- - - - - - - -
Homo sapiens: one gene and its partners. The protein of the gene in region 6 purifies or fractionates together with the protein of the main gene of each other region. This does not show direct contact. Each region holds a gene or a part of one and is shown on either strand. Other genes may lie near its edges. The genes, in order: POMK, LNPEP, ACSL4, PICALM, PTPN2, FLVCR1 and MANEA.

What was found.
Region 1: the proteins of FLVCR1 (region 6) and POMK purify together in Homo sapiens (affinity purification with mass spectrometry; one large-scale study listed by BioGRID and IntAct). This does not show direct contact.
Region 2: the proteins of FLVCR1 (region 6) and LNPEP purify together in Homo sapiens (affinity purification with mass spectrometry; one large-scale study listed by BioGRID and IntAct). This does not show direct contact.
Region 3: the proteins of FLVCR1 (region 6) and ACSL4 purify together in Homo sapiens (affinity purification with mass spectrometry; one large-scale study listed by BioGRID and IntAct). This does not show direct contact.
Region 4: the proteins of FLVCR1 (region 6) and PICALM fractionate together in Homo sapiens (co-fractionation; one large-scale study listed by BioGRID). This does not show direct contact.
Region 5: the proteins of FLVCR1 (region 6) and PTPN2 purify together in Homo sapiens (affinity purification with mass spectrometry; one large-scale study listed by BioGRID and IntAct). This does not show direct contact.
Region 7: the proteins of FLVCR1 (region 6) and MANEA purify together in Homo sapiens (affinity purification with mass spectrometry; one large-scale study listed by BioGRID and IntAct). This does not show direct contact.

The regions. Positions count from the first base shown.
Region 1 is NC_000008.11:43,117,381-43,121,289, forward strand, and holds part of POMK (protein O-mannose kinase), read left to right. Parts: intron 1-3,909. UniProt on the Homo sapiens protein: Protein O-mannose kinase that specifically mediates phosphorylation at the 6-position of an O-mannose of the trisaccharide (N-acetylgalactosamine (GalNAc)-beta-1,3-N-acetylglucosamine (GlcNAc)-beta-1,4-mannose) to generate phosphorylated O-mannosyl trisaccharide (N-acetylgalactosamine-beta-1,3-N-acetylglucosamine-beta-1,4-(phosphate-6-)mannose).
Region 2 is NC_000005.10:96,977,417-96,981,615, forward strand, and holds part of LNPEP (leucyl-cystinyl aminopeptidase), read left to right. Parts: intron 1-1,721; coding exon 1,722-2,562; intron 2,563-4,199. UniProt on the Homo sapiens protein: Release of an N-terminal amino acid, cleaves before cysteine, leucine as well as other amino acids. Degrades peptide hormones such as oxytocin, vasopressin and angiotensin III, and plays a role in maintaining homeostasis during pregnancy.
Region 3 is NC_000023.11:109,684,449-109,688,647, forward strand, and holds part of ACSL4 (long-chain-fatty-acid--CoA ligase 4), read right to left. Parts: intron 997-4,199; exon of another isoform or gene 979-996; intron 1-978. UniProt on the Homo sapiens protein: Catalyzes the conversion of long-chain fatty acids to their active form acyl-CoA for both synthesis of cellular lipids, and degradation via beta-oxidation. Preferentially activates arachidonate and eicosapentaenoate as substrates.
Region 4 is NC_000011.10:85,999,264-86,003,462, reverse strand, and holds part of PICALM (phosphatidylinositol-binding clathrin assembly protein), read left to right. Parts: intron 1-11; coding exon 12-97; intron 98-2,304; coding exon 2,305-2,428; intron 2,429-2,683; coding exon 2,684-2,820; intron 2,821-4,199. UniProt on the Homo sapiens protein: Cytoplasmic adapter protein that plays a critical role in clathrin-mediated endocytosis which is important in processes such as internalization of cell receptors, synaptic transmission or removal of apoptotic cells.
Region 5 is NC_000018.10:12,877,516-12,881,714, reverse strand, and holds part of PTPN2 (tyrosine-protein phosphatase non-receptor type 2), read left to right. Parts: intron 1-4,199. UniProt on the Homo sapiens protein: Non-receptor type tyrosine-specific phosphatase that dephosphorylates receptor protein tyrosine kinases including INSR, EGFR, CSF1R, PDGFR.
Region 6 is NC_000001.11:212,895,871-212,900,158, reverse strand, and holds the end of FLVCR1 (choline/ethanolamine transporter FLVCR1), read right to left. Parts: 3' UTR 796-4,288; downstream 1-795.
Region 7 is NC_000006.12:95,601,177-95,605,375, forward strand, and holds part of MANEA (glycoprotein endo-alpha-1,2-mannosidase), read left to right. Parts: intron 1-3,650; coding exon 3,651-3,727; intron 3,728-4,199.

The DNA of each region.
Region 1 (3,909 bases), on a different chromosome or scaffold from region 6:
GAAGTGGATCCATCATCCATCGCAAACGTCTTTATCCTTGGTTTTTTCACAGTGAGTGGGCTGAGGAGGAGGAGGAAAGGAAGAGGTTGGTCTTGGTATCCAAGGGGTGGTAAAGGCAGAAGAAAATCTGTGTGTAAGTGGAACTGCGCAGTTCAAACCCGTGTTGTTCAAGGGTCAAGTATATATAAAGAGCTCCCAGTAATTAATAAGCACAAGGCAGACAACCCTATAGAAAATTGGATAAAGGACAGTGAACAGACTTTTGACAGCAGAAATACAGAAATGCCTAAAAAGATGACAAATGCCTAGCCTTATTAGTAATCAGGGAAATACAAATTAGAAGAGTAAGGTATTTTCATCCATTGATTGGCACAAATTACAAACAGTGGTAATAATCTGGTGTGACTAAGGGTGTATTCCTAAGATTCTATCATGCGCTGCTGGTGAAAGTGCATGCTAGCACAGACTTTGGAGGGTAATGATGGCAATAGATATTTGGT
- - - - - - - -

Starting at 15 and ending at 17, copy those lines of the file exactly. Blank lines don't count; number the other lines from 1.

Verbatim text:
Region 6 is NC_000001.11:212,895,871-212,900,158, reverse strand, and holds the end of FLVCR1 (choline/ethanolamine transporter FLVCR1), read right to left. Parts: 3' UTR 796-4,288; downstream 1-795.
Region 7 is NC_000006.12:95,601,177-95,605,375, forward strand, and holds part of MANEA (glycoprotein endo-alpha-1,2-mannosidase), read left to right. Parts: intron 1-3,650; coding exon 3,651-3,727; intron 3,728-4,199.

The DNA of each region.